I’m not sure if there’s a simple solution to the issue. There is a drug, called PZP that some people are in favor for. It’s a birth control shot that can be injected in the mares from a distance. It will keep them infertile for three years. Which would reduce the herd. It costs money, and could use some more testing. We don’t know about side effects yet. I frankly don’t know enough about it to give it my support. (I’m not brave enough to take any birth control drugs myself, I think the thought of taking hormones is scary.) When the eco system is left to itself the numbers regulates them self in natural ways, with predators, natural disasters etc.

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  3. I’ve always loved the mustangs and feel sad for their plight. People don’t want horses to be wild because they take up space, or domesticated and working because horses should be “freeeeee!”. Ignorance at both ends of the spectrum. 🙄

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    1. Yes. There’s no simple solution. I believe raising awareness is important. I do believe that most of those mustangs already in holding facilities, would have a chance of a better life if they had basic training. Many of them could enjoy many different disciplines with a human partner. Ignorance is our worst enemy.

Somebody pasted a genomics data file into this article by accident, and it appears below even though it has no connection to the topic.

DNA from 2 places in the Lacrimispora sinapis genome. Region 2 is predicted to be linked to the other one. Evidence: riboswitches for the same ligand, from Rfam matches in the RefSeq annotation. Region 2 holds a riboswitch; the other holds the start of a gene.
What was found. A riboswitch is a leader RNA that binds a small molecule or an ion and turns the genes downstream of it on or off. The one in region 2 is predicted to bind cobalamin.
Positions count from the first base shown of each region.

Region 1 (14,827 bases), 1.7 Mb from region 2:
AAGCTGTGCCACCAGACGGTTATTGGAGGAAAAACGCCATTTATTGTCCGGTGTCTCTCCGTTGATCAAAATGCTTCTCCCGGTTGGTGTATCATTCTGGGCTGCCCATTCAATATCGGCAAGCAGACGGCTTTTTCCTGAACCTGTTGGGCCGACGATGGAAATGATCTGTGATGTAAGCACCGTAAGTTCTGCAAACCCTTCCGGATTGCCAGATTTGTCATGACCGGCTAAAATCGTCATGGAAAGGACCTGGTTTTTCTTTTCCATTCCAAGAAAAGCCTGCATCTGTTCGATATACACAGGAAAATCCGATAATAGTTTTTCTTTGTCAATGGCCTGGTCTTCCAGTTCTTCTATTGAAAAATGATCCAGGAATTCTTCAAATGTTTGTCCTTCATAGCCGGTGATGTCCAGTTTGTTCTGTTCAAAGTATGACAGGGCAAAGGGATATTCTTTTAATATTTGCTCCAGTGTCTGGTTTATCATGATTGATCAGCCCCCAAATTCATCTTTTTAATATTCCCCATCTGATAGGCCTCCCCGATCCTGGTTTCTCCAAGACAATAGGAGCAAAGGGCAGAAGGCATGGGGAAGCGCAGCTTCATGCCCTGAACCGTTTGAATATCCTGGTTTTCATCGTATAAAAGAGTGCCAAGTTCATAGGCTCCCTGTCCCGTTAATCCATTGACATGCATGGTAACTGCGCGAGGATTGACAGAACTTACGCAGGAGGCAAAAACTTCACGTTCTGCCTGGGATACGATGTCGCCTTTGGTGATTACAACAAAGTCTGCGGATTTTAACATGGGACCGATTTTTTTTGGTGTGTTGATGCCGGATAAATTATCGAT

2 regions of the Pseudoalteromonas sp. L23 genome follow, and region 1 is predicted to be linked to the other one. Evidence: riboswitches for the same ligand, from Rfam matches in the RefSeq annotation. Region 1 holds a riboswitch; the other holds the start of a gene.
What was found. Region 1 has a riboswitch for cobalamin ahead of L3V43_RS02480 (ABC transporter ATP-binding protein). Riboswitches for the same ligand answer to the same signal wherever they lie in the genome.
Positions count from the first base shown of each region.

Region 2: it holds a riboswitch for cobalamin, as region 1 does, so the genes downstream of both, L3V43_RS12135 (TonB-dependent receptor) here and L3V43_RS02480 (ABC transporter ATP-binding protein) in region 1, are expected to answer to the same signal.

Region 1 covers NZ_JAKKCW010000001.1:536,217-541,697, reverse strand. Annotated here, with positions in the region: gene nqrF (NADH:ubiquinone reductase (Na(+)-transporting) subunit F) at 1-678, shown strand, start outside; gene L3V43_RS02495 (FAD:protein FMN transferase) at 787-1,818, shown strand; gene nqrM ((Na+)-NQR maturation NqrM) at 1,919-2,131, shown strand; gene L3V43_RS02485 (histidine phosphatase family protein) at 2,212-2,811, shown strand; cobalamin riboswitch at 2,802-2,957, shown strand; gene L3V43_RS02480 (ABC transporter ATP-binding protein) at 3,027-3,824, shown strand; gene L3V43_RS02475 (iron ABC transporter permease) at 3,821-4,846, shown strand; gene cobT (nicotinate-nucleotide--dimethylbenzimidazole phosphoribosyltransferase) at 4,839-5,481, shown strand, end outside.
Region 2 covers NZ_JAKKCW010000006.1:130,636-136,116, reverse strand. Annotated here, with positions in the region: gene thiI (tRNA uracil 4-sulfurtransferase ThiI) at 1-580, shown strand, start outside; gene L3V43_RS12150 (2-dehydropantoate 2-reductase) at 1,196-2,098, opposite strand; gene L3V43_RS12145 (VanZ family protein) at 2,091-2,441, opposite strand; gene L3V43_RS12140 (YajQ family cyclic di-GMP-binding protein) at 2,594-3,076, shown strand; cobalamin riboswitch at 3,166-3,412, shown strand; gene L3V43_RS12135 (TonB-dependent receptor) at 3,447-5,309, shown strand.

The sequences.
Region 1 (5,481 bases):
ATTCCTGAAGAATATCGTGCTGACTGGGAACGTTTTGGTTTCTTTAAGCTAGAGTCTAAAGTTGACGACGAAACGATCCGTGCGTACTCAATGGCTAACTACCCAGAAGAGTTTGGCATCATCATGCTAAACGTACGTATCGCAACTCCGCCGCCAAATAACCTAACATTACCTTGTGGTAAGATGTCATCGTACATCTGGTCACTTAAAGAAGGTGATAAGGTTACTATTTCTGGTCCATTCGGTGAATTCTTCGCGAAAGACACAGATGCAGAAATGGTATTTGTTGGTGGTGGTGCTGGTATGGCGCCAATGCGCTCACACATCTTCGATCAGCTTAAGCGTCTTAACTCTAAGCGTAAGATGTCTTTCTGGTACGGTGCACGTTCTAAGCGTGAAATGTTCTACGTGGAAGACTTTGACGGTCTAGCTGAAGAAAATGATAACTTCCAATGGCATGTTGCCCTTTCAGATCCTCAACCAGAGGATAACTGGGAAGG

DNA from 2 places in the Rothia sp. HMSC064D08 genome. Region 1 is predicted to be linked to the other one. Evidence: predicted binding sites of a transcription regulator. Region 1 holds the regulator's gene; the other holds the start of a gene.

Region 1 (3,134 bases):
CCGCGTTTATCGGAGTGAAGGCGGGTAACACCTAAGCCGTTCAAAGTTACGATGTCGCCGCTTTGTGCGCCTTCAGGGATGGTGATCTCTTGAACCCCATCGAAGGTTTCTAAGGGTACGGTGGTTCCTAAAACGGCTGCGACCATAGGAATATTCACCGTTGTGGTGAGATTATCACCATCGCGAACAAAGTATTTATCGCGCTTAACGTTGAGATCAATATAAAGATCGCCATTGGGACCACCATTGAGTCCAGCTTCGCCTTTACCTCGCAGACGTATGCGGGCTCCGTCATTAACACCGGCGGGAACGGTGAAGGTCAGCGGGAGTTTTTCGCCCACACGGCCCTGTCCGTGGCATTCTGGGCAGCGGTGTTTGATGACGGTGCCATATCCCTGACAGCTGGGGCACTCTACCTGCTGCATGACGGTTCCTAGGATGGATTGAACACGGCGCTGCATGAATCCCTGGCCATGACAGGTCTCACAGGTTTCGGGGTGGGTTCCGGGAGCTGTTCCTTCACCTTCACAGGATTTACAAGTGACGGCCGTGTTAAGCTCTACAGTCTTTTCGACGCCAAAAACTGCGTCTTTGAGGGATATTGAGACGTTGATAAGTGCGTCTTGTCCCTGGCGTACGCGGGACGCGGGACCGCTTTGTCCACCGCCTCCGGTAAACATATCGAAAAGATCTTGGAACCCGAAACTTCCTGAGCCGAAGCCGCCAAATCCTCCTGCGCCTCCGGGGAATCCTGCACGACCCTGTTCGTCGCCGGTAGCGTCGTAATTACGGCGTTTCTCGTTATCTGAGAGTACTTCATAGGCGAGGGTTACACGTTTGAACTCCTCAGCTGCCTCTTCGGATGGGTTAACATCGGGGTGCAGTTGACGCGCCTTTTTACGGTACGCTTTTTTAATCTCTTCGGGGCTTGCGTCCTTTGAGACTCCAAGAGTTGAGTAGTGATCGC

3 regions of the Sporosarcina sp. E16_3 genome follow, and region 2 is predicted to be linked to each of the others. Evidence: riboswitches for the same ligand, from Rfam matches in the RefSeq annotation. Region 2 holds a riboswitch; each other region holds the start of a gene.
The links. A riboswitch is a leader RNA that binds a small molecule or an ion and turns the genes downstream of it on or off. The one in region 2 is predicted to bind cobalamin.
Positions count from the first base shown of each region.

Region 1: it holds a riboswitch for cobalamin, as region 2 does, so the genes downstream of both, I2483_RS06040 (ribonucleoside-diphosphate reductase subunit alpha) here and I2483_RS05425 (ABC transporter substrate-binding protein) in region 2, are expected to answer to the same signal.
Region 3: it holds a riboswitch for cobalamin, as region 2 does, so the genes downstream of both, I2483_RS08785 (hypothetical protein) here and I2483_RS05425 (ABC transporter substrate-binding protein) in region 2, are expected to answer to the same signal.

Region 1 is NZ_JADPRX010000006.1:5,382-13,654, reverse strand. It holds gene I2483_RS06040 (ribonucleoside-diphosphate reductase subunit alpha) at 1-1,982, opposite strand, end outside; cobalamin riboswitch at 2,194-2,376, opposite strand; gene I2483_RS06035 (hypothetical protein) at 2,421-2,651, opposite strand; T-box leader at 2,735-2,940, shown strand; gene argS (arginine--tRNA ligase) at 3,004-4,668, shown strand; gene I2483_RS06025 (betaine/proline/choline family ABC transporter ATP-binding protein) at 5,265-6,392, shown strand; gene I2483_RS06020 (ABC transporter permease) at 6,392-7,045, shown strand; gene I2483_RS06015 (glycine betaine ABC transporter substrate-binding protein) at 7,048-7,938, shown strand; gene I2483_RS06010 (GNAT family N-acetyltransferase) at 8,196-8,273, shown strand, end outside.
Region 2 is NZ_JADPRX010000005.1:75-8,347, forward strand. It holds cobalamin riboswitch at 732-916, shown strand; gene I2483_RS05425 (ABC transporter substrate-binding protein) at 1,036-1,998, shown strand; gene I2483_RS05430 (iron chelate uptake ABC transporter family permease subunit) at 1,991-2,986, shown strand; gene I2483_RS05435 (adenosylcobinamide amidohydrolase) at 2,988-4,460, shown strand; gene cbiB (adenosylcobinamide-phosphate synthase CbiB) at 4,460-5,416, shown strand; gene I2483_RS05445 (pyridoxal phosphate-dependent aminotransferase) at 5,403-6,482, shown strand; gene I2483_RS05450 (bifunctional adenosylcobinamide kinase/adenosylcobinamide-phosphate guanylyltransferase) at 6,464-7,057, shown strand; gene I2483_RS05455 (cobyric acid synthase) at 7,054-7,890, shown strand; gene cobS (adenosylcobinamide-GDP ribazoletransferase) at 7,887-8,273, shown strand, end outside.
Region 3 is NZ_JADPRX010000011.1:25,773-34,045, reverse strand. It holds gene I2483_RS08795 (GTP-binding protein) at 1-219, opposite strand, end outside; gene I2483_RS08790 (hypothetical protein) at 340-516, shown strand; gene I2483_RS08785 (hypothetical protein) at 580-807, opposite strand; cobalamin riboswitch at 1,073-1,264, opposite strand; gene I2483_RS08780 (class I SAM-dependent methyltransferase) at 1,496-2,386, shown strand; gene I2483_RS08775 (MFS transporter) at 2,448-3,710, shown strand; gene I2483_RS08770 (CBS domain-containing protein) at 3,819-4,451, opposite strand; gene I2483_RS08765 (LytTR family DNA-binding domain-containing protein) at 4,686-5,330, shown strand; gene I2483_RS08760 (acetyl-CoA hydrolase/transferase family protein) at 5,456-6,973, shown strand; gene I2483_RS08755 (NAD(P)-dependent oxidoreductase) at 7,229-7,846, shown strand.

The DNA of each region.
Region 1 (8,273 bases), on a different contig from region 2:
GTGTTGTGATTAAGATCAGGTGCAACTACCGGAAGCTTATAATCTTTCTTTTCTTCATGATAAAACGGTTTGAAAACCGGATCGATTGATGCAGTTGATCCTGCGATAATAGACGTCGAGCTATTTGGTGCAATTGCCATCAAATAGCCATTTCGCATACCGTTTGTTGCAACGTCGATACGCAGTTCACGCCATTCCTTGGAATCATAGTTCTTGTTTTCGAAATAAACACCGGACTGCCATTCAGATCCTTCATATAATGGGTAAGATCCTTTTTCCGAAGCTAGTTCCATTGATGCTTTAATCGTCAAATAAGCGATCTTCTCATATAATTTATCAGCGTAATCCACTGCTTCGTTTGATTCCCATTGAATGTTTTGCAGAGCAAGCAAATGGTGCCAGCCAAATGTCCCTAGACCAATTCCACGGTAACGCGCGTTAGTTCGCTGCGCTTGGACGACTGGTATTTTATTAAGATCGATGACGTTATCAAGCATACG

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        1. They do! I’ve had the pleasure of getting to know a few. It was a girlhood dream of mine to gentle, and train a wild horse by myself. 4,5 years go it came true, and it was even more magical than I had dreamed. That mustang taught me to face so many things I didn’t even know I needed to deal with.

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  4. You certainly have a passion for animals, Maria! I’m so glad you linked up with Sunday Stills to help promote the rights of animals. This photo of Gretchen and Ghost playing is simply priceless! So sad to read about the mustangs, seems like such a part of Americana, and hope they can manage to hold on. I’m glad you provided the link to your book, and I’m not surprised to read you had an equine photography business. Your photography of everything is stunning!!

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    1. I’m very happy to be a part of the Sunday Stills. Great initiative! I still haven’t had a chance to read all the posts yet, but I am working my way through them. Very inspiring! Thank you so much for your kind words.

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  5. What fun your beloved fur friends have! I would never get my chores done watching the two of them!